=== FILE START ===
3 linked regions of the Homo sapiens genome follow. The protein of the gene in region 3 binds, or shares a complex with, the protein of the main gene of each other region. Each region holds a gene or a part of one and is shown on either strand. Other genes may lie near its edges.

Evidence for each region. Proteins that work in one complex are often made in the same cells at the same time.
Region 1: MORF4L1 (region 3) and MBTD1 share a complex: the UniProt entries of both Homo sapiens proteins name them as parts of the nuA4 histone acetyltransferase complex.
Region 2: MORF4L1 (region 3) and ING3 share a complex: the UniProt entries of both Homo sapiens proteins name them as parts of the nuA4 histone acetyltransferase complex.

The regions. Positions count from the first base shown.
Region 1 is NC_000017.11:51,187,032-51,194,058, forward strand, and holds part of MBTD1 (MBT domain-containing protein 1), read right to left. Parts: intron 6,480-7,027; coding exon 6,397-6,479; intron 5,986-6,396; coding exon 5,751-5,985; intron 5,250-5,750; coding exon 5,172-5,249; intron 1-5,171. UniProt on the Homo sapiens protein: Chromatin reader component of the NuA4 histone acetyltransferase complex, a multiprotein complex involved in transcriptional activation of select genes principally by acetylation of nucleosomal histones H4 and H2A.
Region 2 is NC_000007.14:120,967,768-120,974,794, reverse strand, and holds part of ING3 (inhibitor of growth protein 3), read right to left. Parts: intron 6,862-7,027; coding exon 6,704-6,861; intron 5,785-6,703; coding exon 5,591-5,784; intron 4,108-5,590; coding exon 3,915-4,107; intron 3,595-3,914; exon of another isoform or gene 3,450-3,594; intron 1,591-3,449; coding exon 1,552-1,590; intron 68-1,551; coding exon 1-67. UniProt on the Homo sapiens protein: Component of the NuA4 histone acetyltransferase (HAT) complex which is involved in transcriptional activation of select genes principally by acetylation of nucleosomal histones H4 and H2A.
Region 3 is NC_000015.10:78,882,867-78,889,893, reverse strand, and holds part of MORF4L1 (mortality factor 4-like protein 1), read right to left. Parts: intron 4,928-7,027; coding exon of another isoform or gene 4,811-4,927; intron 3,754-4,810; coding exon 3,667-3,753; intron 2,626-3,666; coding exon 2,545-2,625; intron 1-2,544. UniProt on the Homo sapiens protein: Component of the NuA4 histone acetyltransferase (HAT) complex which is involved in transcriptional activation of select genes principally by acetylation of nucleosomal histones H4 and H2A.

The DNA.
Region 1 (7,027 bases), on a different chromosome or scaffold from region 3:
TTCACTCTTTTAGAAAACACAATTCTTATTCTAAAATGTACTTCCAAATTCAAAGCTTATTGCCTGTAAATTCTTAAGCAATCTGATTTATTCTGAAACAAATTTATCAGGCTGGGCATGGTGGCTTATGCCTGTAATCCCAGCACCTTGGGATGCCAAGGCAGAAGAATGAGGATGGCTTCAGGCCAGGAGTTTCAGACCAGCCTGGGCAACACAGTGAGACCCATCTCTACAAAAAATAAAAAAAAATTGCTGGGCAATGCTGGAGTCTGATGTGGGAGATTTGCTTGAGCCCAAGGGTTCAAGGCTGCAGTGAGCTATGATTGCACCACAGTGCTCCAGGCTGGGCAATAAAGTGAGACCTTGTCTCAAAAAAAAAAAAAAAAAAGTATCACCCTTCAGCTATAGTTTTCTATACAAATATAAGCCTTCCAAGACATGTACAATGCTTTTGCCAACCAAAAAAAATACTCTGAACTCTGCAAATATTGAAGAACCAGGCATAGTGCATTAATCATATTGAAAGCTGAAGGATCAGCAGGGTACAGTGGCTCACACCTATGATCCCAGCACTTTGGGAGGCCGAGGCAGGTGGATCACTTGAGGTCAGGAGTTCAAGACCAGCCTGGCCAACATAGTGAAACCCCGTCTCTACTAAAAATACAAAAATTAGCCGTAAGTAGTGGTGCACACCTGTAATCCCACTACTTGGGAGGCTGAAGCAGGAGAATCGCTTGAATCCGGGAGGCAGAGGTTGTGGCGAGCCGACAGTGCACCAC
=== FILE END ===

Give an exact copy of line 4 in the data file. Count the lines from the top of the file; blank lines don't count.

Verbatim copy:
Region 2: MORF4L1 (region 3) and ING3 share a complex: the UniProt entries of both Homo sapiens proteins name them as parts of the nuA4 histone acetyltransferase complex.